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Monday, December 09, 2019 {{ new Date().getDay() }}

House Reauthorizes Violence Against Women Act — But 172 Republicans Vote NO

Screenshot from C-SPAN

Reprinted with permission from Alternet

The overwhelming majority of House Republicans voted against renewing the Violence Against Women Act Wednesday, just 24 hours after eight women – including six Asian American women – were gunned down in a shooting spree at a series of Atlanta spas by a shooter who is now claiming he has a sex addiction.

The legislation passed 244-172, with a mere 29 Republicans joining Democrats to support the bill. No Democrat voted against it. The bill now heads to the Senate.

The Violence Against Women Act is Clinton-era legislation that was sponsored in 1993 by then-Senator Joe Biden. Originally so uncontroversial it passed on a voice vote in the House and by 95-4 in the Senate, the law must be regularly renewed. It is currently expired because then-Senate Majority Leader Mitch McConnell (R-KY) refused to allow it to be re-authorized in 2019.

Urging passage of the critical bill, President Biden in a statement last week said: "Delay is not an option, especially when the pandemic and economic crisis have only further increased the risks of abuse and the barriers to safety for women in the United States. Domestic violence is being called a pandemic within the COVID-19 pandemic, with growing evidence showing that the conditions of the pandemic have resulted in escalated rates of intimate partner violence, and in some cases more severe injuries."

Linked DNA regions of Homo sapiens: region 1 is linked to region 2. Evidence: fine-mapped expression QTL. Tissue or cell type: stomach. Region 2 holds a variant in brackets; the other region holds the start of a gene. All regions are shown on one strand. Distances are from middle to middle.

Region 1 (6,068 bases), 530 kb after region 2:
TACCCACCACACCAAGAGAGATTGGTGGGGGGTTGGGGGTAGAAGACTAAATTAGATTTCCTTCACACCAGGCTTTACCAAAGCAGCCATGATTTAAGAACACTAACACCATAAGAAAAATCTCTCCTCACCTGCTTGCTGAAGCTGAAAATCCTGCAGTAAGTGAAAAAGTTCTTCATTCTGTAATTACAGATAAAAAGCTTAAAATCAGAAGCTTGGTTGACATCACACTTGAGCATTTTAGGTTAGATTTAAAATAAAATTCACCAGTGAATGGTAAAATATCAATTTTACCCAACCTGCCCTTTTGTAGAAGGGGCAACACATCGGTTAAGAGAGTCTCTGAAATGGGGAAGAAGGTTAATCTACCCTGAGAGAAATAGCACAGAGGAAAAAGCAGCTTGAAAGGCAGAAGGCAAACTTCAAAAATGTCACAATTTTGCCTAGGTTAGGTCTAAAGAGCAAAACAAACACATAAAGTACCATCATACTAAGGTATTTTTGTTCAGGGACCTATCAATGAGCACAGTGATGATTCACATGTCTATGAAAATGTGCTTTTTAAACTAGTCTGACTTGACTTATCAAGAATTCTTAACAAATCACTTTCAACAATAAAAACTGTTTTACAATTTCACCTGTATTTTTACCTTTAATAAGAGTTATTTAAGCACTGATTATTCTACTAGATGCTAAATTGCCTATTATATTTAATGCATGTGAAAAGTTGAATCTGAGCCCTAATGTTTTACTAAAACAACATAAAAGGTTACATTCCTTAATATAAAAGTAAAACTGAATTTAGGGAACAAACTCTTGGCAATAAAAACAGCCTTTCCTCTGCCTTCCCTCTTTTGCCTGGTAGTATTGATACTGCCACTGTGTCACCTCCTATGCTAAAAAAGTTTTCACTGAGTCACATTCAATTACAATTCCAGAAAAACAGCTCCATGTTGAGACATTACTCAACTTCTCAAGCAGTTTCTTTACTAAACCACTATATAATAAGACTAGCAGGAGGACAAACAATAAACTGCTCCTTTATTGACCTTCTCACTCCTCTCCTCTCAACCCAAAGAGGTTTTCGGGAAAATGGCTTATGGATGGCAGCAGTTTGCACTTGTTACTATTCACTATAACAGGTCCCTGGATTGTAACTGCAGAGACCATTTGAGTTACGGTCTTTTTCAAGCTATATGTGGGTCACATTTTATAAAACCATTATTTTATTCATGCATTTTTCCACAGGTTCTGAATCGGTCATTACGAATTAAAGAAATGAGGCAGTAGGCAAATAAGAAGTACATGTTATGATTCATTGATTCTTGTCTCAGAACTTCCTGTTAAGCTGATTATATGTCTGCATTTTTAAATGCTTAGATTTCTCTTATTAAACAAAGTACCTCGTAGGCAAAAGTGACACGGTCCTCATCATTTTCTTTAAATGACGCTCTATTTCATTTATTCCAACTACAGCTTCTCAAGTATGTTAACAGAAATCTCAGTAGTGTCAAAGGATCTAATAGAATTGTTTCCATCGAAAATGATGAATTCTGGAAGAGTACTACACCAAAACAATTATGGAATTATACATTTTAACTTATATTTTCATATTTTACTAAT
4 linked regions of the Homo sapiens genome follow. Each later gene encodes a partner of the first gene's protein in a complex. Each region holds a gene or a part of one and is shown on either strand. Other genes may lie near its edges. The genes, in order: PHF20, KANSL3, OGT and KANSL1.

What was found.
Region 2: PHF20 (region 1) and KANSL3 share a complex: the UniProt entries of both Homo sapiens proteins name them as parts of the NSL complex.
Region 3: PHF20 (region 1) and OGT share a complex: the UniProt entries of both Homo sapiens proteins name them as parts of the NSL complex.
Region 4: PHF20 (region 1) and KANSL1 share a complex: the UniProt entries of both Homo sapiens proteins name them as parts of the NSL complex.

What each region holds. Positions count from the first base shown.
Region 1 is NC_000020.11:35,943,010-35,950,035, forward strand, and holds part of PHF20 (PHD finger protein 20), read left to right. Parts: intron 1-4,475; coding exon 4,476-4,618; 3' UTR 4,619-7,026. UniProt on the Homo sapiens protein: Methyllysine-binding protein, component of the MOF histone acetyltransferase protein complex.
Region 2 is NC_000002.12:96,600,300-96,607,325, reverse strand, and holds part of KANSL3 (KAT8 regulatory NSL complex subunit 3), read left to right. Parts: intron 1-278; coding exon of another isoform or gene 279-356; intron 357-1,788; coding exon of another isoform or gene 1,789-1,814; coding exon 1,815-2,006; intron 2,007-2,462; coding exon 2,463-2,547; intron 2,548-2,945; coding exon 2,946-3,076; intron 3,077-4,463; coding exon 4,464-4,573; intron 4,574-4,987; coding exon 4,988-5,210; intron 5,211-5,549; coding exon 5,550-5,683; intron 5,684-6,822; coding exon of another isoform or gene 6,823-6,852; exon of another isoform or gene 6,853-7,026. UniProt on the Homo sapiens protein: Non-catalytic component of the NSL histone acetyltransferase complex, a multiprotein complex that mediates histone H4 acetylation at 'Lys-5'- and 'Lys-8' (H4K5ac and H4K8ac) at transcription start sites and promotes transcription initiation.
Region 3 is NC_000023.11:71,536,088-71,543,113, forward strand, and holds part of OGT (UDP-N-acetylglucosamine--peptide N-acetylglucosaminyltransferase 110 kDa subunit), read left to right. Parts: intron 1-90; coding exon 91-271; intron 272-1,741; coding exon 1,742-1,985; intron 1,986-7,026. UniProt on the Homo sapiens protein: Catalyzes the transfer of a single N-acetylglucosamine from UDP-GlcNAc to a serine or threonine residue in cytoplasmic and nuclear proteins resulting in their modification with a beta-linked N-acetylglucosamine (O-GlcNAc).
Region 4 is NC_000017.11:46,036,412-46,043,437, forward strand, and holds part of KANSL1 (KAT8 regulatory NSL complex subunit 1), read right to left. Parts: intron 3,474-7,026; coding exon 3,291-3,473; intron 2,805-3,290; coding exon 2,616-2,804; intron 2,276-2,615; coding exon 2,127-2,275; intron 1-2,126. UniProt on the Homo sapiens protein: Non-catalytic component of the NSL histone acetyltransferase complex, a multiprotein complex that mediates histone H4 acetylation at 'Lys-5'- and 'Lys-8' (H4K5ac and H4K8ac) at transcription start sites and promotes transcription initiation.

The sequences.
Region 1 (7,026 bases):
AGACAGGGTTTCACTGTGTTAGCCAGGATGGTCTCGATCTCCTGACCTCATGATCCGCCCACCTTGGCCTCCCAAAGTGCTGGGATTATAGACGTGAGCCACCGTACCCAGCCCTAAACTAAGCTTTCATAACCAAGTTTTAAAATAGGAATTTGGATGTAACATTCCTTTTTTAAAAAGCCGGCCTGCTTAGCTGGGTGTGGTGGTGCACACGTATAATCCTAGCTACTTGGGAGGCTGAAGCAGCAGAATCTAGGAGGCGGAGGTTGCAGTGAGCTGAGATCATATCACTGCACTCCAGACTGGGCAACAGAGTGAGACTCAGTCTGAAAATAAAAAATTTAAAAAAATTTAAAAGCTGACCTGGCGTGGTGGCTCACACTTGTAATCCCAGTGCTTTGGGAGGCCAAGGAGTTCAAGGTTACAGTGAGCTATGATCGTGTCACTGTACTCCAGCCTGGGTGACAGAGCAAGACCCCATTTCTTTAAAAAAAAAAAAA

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Jeff Danziger lives in New York City. He is represented by CWS Syndicate and the Washington Post Writers Group. He is the recipient of the Herblock Prize and the Thomas Nast (Landau) Prize. He served in the US Army in Vietnam and was awarded the Bronze Star and the Air Medal. He has published eleven books of cartoons and one novel. Visit him at DanzigerCartoons.

Dr. Anthony Fauci

Photo by The White House

A Maryland anti-vaxxer is facing charges for threatening National Institute of Allergy and Infectious Diseases (NIAID) Director Anthony Fauci over email-- going as far as to warn the face of America's COVID-19 response that he would be "hunted, captured, tortured and killed," among other things-- according to court documents that were unsealed on Tuesday.

According to the affidavit filed in support of a criminal complaint, Thomas Patrick Connally, Jr. committed two violations-- threatening a federal official and sending interstate communication containing a threat to harm, both of which are felonies.

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